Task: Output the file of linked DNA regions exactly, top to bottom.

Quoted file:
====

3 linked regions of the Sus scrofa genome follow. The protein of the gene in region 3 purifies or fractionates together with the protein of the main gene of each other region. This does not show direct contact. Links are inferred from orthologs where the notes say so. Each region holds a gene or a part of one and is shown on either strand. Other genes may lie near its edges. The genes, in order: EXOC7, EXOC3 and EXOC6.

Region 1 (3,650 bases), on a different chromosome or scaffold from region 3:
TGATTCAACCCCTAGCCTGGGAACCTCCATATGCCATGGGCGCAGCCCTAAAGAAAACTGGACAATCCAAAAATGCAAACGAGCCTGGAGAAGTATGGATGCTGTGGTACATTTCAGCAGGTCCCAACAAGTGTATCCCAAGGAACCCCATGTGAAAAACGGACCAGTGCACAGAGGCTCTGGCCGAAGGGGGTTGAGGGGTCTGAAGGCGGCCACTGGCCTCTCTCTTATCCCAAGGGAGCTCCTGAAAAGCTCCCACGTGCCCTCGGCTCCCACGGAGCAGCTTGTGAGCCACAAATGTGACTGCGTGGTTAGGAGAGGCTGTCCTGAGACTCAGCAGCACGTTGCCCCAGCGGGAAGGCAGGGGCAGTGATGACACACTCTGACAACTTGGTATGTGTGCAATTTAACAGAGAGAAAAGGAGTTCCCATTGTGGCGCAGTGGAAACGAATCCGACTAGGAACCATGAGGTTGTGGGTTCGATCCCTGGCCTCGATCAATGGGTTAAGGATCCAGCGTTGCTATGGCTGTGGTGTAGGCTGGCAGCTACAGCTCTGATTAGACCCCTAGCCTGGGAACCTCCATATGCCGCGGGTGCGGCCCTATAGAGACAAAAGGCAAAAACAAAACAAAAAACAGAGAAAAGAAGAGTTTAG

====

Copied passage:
3 linked regions of the Sus scrofa genome follow. The protein of the gene in region 3 purifies or fractionates together with the protein of the main gene of each other region. This does not show direct contact. Links are inferred from orthologs where the notes say so. Each region holds a gene or a part of one and is shown on either strand. Other genes may lie near its edges. The genes, in order: EXOC7, EXOC3 and EXOC6.

Region 1 (3,650 bases), on a different chromosome or scaffold from region 3:
TGATTCAACCCCTAGCCTGGGAACCTCCATATGCCATGGGCGCAGCCCTAAAGAAAACTGGACAATCCAAAAATGCAAACGAGCCTGGAGAAGTATGGATGCTGTGGTACATTTCAGCAGGTCCCAACAAGTGTATCCCAAGGAACCCCATGTGAAAAACGGACCAGTGCACAGAGGCTCTGGCCGAAGGGGGTTGAGGGGTCTGAAGGCGGCCACTGGCCTCTCTCTTATCCCAAGGGAGCTCCTGAAAAGCTCCCACGTGCCCTCGGCTCCCACGGAGCAGCTTGTGAGCCACAAATGTGACTGCGTGGTTAGGAGAGGCTGTCCTGAGACTCAGCAGCACGTTGCCCCAGCGGGAAGGCAGGGGCAGTGATGACACACTCTGACAACTTGGTATGTGTGCAATTTAACAGAGAGAAAAGGAGTTCCCATTGTGGCGCAGTGGAAACGAATCCGACTAGGAACCATGAGGTTGTGGGTTCGATCCCTGGCCTCGATCAATGGGTTAAGGATCCAGCGTTGCTATGGCTGTGGTGTAGGCTGGCAGCTACAGCTCTGATTAGACCCCTAGCCTGGGAACCTCCATATGCCGCGGGTGCGGCCCTATAGAGACAAAAGGCAAAAACAAAACAAAAAACAGAGAAAAGAAGAGTTTAG